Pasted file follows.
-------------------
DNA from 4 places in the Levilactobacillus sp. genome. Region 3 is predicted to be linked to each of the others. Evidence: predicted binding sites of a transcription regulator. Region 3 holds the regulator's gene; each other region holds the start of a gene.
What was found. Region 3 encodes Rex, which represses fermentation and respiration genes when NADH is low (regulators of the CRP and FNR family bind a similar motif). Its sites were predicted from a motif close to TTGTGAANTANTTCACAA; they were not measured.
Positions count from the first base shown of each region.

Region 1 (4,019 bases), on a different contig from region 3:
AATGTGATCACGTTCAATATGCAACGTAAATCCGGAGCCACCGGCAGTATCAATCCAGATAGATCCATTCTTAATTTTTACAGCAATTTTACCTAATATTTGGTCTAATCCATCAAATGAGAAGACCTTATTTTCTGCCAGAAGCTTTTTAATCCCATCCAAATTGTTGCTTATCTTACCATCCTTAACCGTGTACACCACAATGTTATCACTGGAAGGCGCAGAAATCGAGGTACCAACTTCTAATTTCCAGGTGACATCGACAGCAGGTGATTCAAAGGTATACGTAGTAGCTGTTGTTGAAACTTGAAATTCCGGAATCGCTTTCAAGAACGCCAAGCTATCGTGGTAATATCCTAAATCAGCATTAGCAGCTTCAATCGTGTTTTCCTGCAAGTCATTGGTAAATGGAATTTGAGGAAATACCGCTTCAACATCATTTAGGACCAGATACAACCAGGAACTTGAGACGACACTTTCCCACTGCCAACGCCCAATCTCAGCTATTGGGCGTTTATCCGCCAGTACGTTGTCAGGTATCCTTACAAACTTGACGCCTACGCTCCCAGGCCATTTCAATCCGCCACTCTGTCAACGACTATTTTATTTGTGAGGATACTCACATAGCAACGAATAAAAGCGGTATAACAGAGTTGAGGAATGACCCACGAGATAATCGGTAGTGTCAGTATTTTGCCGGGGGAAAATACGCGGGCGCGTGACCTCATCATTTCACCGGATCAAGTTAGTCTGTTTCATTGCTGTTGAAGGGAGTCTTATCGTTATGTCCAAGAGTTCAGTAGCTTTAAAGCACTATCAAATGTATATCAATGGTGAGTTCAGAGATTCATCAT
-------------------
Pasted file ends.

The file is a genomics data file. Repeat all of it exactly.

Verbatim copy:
DNA from 4 places in the Levilactobacillus sp. genome. Region 3 is predicted to be linked to each of the others. Evidence: predicted binding sites of a transcription regulator. Region 3 holds the regulator's gene; each other region holds the start of a gene.
What was found. Region 3 encodes Rex, which represses fermentation and respiration genes when NADH is low (regulators of the CRP and FNR family bind a similar motif). Its sites were predicted from a motif close to TTGTGAANTANTTCACAA; they were not measured.
Positions count from the first base shown of each region.

Region 1 (4,019 bases), on a different contig from region 3:
AATGTGATCACGTTCAATATGCAACGTAAATCCGGAGCCACCGGCAGTATCAATCCAGATAGATCCATTCTTAATTTTTACAGCAATTTTACCTAATATTTGGTCTAATCCATCAAATGAGAAGACCTTATTTTCTGCCAGAAGCTTTTTAATCCCATCCAAATTGTTGCTTATCTTACCATCCTTAACCGTGTACACCACAATGTTATCACTGGAAGGCGCAGAAATCGAGGTACCAACTTCTAATTTCCAGGTGACATCGACAGCAGGTGATTCAAAGGTATACGTAGTAGCTGTTGTTGAAACTTGAAATTCCGGAATCGCTTTCAAGAACGCCAAGCTATCGTGGTAATATCCTAAATCAGCATTAGCAGCTTCAATCGTGTTTTCCTGCAAGTCATTGGTAAATGGAATTTGAGGAAATACCGCTTCAACATCATTTAGGACCAGATACAACCAGGAACTTGAGACGACACTTTCCCACTGCCAACGCCCAATCTCAGCTATTGGGCGTTTATCCGCCAGTACGTTGTCAGGTATCCTTACAAACTTGACGCCTACGCTCCCAGGCCATTTCAATCCGCCACTCTGTCAACGACTATTTTATTTGTGAGGATACTCACATAGCAACGAATAAAAGCGGTATAACAGAGTTGAGGAATGACCCACGAGATAATCGGTAGTGTCAGTATTTTGCCGGGGGAAAATACGCGGGCGCGTGACCTCATCATTTCACCGGATCAAGTTAGTCTGTTTCATTGCTGTTGAAGGGAGTCTTATCGTTATGTCCAAGAGTTCAGTAGCTTTAAAGCACTATCAAATGTATATCAATGGTGAGTTCAGAGATTCATCAT